By Mehroz Siraj
Ford’s announcement of ending its Australian production of commercial vehicles has come down as a major shocker for many ordinary Australians over the last one week.
In a broad-based announcement, the company’s chief manager in Australia, Bob Graziano, announced that the decision had been taken in the light of the strong dollar and the increasing costs of doing business in the country.
Graziano said that Ford incurred running losses of over $600million in five years.
Graziano’s statements are a damning indictment of the state of the manufacturing industry in Australia and the economic policies of the federal government.
The high Australian dollar which has been trading at parity versus the American greenback has made imported cars cheaper by over 50 per cent, as against their locally manufactured rivals.
The high energy costs, which are a direct result of the government withdrawing the subsidies that it should have provided to the manufacturing industry, have also led to a sharp increase in overhead costs in the manufacturing industry.
Australia’s artificially high wages and inflated costs of living too have contributed to the demise of the car industry, as it is financially infeasible for car manufacturers to be paying their employees in excess of $20 an hour.
Labour costs in the car manufacturing industries in Japan and Europe are only a fraction of what they are in Australia.
In America, labour costs in the manufacturing industry are hovering around $12 per hour for casual and contract workers.
The results of these lower labour costs in the US are clearly visible.
According to details on Ford’s US website, the new 2013 Ford Focus hatch-back is on sale for US$16,200 there, whereas the Australian version of the same vehicle is being sold at prices between AU$24000 and AU$27000 at car dealerships across Melbourne.
The federal government should be rightfully taken to task for not doing enough to bring down the manufacturing costs for some of Australia’s largest employers.
Japan and the United States have both been through worse economic times lately.
After the Japanese earthquake, the country’s two largest manufacturers, Toyota and Nissan lobbied in favour of currency devaluation and as a result, won a hard fought victory two years ago when the Japanese government decided to print more money.
As a result, the yen has shed 25 per cent of its value against the American greenback.
This has led to a surge in the export volumes and profits of Japanese made cars.
Similarly, in America, during the Global Financial Crisis (GFC), upon the instructions of the Bush and Obama administrations, the US Federal Reserve resorted to printing billions of dollars in new currency notes.
This led to the devaluation of the dollar against other international currencies and hence made it cheaper and more profitable for American car manufacturers, including Ford and General Motors to manufacture cars in Detroit.
The US automobile manufacturers have been able to attract renewed subsidies and grants from the Obama administration.
This financial assistance has enabled them to invest more resources in new research and development, particularly in the growing area of producing more fuel-efficient cars.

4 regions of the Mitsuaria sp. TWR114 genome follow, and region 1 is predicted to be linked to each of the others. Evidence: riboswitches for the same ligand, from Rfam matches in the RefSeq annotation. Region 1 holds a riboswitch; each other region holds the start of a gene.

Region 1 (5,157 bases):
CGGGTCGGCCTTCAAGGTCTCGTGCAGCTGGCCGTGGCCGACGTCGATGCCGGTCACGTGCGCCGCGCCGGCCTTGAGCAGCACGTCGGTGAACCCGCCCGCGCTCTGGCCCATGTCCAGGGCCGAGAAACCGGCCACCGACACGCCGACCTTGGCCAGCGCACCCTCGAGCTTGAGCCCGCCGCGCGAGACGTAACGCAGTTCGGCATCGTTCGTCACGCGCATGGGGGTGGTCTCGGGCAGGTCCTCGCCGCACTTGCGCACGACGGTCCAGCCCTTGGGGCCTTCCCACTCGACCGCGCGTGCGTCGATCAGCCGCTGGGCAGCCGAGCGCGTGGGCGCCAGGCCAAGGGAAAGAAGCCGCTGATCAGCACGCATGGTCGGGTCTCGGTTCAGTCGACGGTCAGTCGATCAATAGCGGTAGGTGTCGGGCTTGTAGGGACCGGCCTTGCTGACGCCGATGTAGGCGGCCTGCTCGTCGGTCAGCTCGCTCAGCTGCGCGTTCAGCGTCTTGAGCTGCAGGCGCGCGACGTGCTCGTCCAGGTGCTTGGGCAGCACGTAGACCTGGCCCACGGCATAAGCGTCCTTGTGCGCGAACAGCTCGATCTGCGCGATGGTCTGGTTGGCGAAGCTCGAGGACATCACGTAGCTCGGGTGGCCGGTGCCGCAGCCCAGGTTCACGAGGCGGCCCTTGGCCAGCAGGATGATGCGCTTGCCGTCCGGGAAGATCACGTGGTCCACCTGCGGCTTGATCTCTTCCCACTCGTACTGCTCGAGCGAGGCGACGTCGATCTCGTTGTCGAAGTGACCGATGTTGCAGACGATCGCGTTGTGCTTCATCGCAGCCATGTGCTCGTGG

Subsidies and other forms of active government involvement in the automobile industries in those countries have ensured that jobs within the industry’s subcontractors remain strong as well.
It has also enabled the industry to provide training and employment opportunities for the many engineers and technicians graduating from American universities and training schools.
Nothing of this sort has happened in Australia and the state and federal governments are to blame for this. The $12billion given to the car industry in bail out money is just about $18 per capita spending on the industry.
This pales in comparison to the per capita spending of US$260 in the USA and US$330 in Sweden, where governments are investing money with the car industry in the research and development of high quality products.
The automobile industry in Australia has repeatedly called for such measures to be taken, however, a federal government that is fixated with the mining boom has not found it necessary to tackle the issues of this vital industry that employs over 50,000 Australians.
The total job losses would not only the 1200 announced by the company on Thursday.
The jobs being provided to the community by the businesses who were Ford’s suppliers and contractors, would also be affected and slashed.
Similarly, with Ford’s exit, hundreds, if not thousands of engineering students studying at Australian universities and technical training schools would now be deprived of training and employment opportunities.
The overall knock-on effect of the announced job cuts would be felt far and wide and would likely lead to further reduction in tax receipts for the Victorian and Federal governments.
Ford’s decision was writing visible on the wall for many months, but the concerned authorities failed to heed any of the warning signs.
As a result the federal and Victorian governments would now have to deal with the completely avoidable situation of feeding and providing for all those employees who lost their jobs and their families.
The future fund, which would oversee the government assistance provided to the sacked workers, would cost an estimated $37billion over a year.
This cost could have been avoided and profitability could have been achieved if the federal and Victorian government’s would have taken the issues of Ford and the automobile industry seriously.
The Writer is Editor and founder of Australian Affairs.